One of the Greenland paddles I have, one Andreas Holm has made from western red cedar, is as light as the Wener Cyprus I also use.
Which of the two you choose can have many causes. Some people choose the Greenland paddle because they want to avoid injuries and feel that the paddling style doesn’t strain their body as much.
There are differences in how the two paddles are used: how they are held, how they are put in the water and how the stroke is started. What goes for both is, that the rotation of the body drives the kayak forward.
For example, if your wrists get strained from paddling with a feathered Euro-blade, you might want to switch to a Greenland paddle. However, I know someone who use a Greenland paddle precisely because she had problems with her wrists, but in spite of that remained in pain. It was first when she switched to a Euro-blade with an ergonomic shaft that the pain did go away.
It made me think that wrist problems might be caused by griping the paddle shaft too hard. In climbing, one of the most common beginner problems is holding the grips too tightly, which tires you out quickly and can lead to injury.
Shoulders and body rotation
Shoulder problems are often caused by a lack of body rotation. At one point I had a lot of pain in my left shoulder (old climbing injury). This made me pay ekstra attention to how I paddle, and I soon found out that if I used my body correctly, it didn’t hurt. As soon as I used my arms too much and didn’t rotate my body, it made my shoulder ache. In this way, an old climbing injury became a strict teacher in a correct paddle style.
The lack of body rotation with both kinds of paddles puts undue strain on the shoulders and arms and can lead to injury.
Injuries, though, is not something to worry about if you are just enjoying a quiet trip in good weather now and then, you can splash along as you please. It is first when you start paddling often, long and maybe hard that it’s something to be careful to avoid.
Still, it’s a good idea to learn how to paddle properly whether it’s a Greenland paddle or a Euro-blade you’ve chosen. You can paddle longer without getting tired, and you will have more time and enjoyment on the water.
I use both Greenland paddles and Euro-blades
For a long time, I preferred my Cyprus from Werner. Paddling with a Euro-blade suits me well, and on my trip along the west coast of Sweden I paddled with nothing else, without any problems.
Early on I tried a number of different Greenland paddles and also learned to use them correctly. However, I kept returning to my Euro-blade.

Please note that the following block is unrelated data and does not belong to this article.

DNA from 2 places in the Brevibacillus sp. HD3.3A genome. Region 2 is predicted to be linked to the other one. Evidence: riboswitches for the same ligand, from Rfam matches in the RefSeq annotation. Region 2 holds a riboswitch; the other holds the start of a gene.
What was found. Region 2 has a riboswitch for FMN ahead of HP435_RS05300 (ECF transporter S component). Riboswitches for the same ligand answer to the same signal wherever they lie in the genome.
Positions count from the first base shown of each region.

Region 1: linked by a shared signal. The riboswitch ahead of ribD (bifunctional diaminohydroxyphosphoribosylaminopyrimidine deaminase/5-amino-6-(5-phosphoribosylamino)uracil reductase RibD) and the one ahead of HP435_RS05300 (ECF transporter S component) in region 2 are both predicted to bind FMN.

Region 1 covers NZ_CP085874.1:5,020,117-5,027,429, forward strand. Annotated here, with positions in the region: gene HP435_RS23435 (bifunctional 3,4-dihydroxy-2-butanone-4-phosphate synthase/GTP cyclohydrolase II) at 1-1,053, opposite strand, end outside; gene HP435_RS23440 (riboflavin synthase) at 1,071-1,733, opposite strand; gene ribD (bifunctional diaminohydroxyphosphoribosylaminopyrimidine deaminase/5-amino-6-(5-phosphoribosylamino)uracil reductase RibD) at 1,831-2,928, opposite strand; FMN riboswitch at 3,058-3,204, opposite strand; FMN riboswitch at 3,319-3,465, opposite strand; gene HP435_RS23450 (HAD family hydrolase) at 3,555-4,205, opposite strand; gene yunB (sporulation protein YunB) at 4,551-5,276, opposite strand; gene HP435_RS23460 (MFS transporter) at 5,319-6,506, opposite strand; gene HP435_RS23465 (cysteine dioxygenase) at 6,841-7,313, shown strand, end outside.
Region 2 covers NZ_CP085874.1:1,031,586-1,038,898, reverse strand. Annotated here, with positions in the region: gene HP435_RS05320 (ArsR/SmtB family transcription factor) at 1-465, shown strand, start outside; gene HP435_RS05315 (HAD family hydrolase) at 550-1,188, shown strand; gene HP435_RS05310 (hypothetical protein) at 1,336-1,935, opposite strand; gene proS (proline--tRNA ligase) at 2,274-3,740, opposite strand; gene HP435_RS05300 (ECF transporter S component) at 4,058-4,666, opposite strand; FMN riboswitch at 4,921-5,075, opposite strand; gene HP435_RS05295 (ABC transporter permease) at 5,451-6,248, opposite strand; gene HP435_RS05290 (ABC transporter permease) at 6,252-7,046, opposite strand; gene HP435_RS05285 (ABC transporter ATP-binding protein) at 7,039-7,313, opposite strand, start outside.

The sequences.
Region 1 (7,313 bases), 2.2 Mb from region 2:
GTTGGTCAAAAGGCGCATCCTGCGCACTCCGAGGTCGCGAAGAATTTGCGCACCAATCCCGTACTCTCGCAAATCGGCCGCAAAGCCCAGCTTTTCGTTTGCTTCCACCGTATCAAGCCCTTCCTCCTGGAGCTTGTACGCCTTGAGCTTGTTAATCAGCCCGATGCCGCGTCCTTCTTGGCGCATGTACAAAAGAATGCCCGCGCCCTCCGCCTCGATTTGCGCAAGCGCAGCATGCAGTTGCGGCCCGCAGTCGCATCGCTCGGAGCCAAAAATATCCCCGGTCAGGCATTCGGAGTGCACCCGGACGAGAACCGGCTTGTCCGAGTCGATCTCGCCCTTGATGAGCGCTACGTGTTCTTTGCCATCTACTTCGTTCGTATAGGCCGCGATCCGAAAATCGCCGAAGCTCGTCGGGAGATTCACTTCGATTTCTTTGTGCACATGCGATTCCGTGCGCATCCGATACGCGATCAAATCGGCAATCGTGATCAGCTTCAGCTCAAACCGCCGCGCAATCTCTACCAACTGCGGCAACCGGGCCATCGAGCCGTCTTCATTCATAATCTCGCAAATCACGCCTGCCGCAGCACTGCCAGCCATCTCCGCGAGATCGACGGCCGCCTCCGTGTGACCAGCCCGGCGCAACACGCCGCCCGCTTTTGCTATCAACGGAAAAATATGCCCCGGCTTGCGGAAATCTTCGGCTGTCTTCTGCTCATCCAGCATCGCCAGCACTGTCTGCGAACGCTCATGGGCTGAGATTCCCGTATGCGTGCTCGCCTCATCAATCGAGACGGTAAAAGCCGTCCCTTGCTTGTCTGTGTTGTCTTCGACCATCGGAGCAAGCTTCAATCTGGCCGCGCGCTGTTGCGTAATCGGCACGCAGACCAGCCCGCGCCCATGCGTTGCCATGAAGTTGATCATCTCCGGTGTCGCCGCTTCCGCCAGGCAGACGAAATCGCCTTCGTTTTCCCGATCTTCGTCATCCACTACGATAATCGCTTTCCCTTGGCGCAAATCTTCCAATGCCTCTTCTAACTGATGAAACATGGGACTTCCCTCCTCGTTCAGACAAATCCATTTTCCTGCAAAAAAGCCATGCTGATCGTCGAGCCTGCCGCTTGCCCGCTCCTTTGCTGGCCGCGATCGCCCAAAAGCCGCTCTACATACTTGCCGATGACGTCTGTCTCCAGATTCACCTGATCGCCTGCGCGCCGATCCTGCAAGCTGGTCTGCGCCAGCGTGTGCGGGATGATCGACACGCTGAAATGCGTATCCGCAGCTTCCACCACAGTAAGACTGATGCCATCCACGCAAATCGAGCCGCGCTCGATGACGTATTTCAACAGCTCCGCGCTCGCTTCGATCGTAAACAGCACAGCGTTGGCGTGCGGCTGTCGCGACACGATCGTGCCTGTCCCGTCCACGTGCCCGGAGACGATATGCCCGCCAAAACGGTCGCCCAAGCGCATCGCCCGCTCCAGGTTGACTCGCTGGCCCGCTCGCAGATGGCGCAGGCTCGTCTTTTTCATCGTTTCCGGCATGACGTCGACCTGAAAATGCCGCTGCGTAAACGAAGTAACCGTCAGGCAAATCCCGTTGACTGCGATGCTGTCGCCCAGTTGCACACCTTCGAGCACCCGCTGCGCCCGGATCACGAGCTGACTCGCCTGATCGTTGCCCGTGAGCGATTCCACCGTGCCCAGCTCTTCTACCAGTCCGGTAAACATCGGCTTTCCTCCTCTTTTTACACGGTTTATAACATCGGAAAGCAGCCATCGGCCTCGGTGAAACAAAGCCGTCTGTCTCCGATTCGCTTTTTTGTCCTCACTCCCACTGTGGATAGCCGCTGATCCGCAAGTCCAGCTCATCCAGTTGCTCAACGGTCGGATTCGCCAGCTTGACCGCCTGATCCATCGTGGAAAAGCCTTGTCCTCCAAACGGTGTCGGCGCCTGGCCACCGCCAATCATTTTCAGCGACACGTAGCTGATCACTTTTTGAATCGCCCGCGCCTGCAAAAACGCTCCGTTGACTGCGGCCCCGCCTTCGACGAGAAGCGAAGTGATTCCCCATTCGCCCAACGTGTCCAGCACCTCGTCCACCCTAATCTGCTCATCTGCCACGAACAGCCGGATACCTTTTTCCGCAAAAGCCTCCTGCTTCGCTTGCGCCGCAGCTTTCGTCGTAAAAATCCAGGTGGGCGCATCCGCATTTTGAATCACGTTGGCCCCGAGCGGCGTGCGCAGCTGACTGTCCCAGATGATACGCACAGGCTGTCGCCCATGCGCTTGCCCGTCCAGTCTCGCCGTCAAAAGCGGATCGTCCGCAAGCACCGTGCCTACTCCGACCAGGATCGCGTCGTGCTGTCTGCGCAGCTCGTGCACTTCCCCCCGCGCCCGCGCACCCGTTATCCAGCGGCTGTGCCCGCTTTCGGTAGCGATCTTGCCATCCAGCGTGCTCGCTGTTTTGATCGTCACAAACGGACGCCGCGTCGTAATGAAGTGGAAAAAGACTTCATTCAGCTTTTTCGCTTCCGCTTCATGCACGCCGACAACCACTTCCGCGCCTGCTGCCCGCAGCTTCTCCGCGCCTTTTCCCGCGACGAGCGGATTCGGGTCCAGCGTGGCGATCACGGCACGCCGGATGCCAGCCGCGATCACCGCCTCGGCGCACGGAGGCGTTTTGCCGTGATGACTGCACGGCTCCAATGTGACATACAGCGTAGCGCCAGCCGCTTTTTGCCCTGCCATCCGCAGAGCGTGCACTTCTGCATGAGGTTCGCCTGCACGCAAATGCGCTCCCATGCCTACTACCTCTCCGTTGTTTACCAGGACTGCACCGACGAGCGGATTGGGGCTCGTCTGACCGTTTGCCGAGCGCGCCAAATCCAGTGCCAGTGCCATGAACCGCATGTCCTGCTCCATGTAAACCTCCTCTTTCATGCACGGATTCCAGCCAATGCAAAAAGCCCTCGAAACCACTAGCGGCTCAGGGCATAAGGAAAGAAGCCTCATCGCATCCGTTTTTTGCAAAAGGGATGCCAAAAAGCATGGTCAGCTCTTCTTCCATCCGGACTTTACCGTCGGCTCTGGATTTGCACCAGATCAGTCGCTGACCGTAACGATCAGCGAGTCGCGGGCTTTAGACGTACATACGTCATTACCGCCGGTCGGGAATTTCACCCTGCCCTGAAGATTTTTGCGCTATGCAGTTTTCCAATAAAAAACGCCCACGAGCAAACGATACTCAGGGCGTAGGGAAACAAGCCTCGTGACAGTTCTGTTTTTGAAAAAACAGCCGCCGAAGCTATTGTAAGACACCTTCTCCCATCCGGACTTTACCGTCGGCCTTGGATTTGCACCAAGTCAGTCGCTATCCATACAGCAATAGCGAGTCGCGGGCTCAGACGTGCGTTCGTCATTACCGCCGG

Things have changed though. Since I started to practice kayak rolls for their own sake, I have gotten so familiar with a Greenland paddle that I have become really fond of paddling with one.
I alternate between using one or the other. It allows more time on the water as the load on the body changes slightly depending on which one I paddle with.
A bouquet of paddles
You can’t have too many kayaks, and you certainly can’t have too many paddles either. No one says you have to settle for just one.
I have four at the moment two Euro-blades, one of fibreglass and one of carbon fibre, and two Greenland paddles, one of wood and one of carbon fibre.
All four have scratches and marks from all the trips they have been on.
I don’t use the fiberglass paddle much anymore – mostly just to swipe sheep and goose droppings from campsites. The other three I use a lot.
Join a community and pick your paddle
Which paddle you use is mostly a question of what suits you and your paddling style best. A question of what you want on the water, both technically and ethically.
The two who currently have the most kilometres in our club’s paddling log are using a wing paddle and a Greenland paddle respectively. Mads uses a wing paddle. He has twice won the Danish Championship in Oceanrace and trains every day, about 10 kilometres at a high pace and also paddles long trips in between. Tobias doesn’t paddle quite as often, but usually paddles longer distances and uses a Greenland paddle. Number three in the log, Charlotte, uses both.
Try it out
The best advice is to try different paddles and find out what works best for you, and what you like best. That’s another good reason to join a kayaking club or some other community: you can get good instruction and a good chance to try different paddles, and that way find out what you prefer. Then you are well equipped when you decide to buy.
One thing in favour of a Greenland paddle is that it’s easy, with a bit of skill, to make one yourself.
Having your own paddle, whether it’s a Greenland paddle or a Euro-blade, is a great joy, and it becomes a very personal piece of equipment – almost more so than the kayak itself.